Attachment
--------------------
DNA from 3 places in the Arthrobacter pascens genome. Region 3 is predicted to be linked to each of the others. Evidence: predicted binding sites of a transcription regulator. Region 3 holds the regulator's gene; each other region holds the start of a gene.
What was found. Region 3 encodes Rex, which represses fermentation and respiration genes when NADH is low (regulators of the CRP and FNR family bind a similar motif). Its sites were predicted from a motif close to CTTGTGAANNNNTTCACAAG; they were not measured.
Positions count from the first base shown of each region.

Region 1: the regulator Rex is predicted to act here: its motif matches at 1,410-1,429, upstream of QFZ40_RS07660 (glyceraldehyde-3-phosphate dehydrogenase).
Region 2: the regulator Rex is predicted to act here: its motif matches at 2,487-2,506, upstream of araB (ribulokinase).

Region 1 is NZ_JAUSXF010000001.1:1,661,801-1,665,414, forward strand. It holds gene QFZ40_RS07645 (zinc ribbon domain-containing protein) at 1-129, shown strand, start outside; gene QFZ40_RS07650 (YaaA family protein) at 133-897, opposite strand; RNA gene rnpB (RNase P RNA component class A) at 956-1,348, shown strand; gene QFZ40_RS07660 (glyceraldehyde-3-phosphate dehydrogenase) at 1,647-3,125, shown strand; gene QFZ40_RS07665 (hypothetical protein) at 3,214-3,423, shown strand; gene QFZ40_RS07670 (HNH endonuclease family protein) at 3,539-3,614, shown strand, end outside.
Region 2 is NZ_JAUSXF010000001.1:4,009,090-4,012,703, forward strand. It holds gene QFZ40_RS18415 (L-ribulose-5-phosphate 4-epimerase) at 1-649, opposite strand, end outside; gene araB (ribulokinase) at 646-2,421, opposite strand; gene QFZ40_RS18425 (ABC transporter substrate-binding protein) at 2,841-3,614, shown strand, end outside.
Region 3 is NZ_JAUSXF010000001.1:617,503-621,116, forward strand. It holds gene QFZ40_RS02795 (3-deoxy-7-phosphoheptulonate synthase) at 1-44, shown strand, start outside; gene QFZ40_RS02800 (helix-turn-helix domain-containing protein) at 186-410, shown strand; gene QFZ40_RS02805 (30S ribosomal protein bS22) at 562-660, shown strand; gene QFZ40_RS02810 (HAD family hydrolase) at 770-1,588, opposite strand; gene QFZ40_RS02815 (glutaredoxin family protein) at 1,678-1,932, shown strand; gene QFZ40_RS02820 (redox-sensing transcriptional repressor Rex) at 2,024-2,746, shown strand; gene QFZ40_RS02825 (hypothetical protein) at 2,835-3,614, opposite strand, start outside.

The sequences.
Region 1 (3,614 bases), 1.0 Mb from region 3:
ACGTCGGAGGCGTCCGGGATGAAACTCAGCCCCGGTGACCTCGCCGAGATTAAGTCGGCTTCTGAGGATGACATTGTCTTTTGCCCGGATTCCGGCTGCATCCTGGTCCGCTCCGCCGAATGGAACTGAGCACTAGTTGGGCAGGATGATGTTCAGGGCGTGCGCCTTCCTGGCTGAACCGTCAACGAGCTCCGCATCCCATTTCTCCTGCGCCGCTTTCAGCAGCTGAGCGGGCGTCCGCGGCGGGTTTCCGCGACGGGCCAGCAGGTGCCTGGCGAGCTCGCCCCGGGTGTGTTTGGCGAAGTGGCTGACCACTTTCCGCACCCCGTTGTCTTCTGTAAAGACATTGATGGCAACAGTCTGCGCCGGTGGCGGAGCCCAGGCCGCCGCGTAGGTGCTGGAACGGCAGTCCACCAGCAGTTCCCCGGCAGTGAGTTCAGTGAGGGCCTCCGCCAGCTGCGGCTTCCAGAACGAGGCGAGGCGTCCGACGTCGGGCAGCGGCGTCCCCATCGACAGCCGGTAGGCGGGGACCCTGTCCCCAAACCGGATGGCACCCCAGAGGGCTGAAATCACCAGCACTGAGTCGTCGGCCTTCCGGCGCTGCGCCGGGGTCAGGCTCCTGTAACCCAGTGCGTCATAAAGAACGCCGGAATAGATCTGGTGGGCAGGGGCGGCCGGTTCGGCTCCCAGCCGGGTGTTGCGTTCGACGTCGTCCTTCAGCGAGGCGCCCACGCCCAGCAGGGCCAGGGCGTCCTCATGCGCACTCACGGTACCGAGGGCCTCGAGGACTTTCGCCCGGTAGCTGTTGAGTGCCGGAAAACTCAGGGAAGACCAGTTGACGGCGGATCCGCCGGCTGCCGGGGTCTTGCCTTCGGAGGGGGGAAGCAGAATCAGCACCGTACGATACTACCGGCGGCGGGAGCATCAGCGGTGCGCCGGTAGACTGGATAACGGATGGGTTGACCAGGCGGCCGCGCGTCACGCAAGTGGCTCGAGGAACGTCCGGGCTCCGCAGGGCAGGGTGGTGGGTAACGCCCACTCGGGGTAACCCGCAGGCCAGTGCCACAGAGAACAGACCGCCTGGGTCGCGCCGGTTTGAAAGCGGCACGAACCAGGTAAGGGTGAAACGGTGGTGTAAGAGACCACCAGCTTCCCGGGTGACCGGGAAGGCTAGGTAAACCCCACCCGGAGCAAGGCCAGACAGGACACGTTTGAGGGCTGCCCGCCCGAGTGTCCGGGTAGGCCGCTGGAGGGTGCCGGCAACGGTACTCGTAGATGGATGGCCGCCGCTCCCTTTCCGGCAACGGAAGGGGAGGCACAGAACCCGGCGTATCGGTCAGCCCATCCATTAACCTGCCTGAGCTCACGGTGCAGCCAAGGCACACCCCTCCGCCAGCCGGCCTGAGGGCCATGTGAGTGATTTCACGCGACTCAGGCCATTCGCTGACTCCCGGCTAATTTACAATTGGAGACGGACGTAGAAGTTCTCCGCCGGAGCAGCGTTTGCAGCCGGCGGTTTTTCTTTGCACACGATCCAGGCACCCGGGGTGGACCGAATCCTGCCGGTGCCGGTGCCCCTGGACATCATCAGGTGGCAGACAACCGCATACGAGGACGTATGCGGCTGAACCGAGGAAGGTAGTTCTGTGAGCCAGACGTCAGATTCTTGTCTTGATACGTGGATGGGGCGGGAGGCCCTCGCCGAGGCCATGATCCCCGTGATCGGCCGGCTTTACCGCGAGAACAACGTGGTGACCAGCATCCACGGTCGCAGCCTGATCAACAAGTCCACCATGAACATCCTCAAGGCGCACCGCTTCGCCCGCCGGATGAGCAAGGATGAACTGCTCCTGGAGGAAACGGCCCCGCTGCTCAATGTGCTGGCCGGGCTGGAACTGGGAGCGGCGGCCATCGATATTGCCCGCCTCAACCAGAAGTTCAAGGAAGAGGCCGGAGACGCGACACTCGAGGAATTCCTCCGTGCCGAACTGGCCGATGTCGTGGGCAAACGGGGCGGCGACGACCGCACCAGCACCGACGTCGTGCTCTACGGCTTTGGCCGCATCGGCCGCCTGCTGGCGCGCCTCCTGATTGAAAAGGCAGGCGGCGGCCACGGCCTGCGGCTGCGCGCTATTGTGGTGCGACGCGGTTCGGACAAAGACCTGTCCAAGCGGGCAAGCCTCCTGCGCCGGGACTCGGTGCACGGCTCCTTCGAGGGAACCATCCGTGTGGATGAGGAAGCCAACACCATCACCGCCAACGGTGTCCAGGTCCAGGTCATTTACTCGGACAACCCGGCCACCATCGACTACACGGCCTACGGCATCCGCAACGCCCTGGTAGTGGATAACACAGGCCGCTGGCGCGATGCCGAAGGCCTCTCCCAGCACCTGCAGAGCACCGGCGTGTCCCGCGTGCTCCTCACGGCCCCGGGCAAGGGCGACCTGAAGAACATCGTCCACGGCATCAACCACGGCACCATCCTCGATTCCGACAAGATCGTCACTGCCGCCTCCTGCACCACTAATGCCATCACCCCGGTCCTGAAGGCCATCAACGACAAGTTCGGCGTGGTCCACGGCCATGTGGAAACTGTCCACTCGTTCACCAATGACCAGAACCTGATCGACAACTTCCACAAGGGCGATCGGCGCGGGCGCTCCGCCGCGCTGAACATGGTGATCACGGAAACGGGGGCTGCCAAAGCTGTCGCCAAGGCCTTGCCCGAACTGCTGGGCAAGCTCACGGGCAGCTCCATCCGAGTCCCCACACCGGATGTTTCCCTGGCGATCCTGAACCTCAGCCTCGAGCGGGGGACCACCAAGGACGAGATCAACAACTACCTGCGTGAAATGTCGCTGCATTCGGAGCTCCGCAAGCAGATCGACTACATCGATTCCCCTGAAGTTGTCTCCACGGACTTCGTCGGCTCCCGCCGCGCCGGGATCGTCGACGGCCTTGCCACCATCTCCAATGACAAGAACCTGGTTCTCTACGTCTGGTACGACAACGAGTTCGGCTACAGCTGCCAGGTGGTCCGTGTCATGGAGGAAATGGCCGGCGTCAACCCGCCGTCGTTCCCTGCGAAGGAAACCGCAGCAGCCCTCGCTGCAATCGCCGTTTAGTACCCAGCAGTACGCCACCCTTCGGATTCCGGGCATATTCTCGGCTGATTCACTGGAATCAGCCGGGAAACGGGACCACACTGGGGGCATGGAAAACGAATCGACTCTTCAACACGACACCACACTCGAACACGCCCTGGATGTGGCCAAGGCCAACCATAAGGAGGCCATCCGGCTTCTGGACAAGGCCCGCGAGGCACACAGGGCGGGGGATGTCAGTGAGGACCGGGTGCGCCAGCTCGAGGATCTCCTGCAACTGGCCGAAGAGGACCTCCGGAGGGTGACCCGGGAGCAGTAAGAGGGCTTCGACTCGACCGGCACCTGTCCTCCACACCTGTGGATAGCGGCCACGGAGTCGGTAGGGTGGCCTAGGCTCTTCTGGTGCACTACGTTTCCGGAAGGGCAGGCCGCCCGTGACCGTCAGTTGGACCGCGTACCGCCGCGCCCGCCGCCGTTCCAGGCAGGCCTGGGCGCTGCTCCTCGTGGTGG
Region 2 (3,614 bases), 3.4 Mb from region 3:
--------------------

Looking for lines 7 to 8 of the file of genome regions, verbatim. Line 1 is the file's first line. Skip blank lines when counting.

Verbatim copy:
Region 2 is NZ_JAUSXF010000001.1:4,009,090-4,012,703, forward strand. It holds gene QFZ40_RS18415 (L-ribulose-5-phosphate 4-epimerase) at 1-649, opposite strand, end outside; gene araB (ribulokinase) at 646-2,421, opposite strand; gene QFZ40_RS18425 (ABC transporter substrate-binding protein) at 2,841-3,614, shown strand, end outside.
Region 3 is NZ_JAUSXF010000001.1:617,503-621,116, forward strand. It holds gene QFZ40_RS02795 (3-deoxy-7-phosphoheptulonate synthase) at 1-44, shown strand, start outside; gene QFZ40_RS02800 (helix-turn-helix domain-containing protein) at 186-410, shown strand; gene QFZ40_RS02805 (30S ribosomal protein bS22) at 562-660, shown strand; gene QFZ40_RS02810 (HAD family hydrolase) at 770-1,588, opposite strand; gene QFZ40_RS02815 (glutaredoxin family protein) at 1,678-1,932, shown strand; gene QFZ40_RS02820 (redox-sensing transcriptional repressor Rex) at 2,024-2,746, shown strand; gene QFZ40_RS02825 (hypothetical protein) at 2,835-3,614, opposite strand, start outside.